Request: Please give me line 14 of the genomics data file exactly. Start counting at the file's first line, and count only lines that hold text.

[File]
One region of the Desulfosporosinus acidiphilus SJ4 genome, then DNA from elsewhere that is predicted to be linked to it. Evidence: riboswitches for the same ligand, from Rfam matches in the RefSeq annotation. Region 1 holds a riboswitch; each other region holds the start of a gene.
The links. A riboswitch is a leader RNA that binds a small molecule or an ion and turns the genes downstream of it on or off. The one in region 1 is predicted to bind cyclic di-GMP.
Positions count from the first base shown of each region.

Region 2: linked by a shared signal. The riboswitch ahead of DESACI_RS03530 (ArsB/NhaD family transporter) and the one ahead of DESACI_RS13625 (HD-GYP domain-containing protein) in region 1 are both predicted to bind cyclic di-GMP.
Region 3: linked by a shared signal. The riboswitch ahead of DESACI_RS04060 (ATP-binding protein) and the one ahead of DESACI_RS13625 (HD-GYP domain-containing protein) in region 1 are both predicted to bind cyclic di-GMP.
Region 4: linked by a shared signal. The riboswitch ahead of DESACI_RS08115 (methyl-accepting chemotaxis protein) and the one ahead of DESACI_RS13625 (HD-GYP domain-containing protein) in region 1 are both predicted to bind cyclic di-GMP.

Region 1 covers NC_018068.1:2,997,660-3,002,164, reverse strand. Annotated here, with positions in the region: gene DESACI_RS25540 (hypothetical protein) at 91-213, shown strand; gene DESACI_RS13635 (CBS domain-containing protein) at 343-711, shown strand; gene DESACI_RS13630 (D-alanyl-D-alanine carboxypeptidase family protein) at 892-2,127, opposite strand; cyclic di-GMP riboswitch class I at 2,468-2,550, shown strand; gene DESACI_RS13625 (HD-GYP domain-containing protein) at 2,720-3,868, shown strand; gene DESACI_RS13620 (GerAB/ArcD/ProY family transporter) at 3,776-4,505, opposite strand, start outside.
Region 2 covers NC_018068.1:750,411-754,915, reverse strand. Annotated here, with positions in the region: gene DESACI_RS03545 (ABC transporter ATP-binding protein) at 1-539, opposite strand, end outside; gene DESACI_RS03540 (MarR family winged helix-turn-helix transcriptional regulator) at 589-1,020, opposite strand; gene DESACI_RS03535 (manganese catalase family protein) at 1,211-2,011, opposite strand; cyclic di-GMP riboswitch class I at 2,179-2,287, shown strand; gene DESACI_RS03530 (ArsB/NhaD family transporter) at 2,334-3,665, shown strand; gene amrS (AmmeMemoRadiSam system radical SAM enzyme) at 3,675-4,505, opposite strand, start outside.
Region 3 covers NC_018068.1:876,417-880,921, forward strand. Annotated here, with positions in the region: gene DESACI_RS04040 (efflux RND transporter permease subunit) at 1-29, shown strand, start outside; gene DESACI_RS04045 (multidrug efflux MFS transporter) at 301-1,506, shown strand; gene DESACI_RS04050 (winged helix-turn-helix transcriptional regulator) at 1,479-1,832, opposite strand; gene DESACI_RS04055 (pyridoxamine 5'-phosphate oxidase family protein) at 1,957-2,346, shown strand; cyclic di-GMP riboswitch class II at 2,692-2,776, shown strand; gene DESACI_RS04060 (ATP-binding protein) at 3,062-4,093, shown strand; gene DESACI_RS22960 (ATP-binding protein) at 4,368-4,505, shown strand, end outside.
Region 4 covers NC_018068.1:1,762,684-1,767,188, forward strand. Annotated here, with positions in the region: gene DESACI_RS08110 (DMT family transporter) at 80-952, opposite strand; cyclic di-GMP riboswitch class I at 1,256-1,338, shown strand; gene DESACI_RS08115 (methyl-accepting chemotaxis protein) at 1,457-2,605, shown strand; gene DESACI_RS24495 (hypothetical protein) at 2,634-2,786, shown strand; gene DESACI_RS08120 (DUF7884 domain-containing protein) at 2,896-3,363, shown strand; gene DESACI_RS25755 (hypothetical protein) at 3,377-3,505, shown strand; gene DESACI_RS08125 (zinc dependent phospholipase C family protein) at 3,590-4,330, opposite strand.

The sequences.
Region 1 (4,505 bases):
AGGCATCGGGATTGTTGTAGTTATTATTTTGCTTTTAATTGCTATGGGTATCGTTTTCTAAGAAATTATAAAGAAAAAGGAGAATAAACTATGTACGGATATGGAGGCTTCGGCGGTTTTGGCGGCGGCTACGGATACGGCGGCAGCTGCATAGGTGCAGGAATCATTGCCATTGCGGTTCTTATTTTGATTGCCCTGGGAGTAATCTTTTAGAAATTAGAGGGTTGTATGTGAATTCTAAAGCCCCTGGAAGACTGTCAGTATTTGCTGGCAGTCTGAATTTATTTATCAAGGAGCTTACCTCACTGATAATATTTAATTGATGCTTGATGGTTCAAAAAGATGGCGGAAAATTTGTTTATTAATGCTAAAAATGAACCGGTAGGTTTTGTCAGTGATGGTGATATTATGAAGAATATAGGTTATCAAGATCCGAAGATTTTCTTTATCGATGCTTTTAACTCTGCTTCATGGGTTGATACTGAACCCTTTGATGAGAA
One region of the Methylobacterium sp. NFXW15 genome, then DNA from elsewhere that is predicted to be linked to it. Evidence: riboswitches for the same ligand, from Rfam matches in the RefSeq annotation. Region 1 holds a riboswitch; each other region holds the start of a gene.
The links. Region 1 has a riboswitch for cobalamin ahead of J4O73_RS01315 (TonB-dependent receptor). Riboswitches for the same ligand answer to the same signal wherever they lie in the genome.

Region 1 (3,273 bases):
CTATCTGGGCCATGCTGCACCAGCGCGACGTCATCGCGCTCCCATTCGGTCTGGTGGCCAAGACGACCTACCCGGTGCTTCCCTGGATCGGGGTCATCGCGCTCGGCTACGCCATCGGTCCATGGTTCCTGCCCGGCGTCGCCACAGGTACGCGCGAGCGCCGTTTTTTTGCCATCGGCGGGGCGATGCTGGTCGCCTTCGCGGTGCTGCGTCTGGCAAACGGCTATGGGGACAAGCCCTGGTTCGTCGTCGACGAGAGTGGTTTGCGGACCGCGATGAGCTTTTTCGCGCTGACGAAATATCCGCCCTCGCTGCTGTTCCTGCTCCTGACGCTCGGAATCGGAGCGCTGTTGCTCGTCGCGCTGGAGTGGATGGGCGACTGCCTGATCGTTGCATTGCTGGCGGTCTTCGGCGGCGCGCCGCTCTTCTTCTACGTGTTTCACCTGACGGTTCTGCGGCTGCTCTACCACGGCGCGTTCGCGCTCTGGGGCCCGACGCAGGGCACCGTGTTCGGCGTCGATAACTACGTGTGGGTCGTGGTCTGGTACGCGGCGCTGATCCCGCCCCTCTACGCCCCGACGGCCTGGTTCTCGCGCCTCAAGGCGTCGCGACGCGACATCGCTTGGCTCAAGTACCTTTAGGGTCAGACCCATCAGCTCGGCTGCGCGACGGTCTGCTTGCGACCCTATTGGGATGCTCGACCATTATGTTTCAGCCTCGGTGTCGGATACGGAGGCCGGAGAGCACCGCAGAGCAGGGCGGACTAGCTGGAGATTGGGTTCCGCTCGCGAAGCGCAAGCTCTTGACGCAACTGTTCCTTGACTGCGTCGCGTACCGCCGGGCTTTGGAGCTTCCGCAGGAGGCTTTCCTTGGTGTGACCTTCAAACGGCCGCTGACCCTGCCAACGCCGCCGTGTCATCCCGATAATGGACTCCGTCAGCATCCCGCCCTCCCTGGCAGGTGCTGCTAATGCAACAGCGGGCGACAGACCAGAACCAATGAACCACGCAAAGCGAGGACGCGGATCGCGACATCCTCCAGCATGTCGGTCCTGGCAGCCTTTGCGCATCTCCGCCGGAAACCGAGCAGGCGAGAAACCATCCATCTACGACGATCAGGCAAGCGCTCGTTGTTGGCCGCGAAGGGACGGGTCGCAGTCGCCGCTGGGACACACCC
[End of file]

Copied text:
One region of the Methylobacterium sp. NFXW15 genome, then DNA from elsewhere that is predicted to be linked to it. Evidence: riboswitches for the same ligand, from Rfam matches in the RefSeq annotation. Region 1 holds a riboswitch; each other region holds the start of a gene.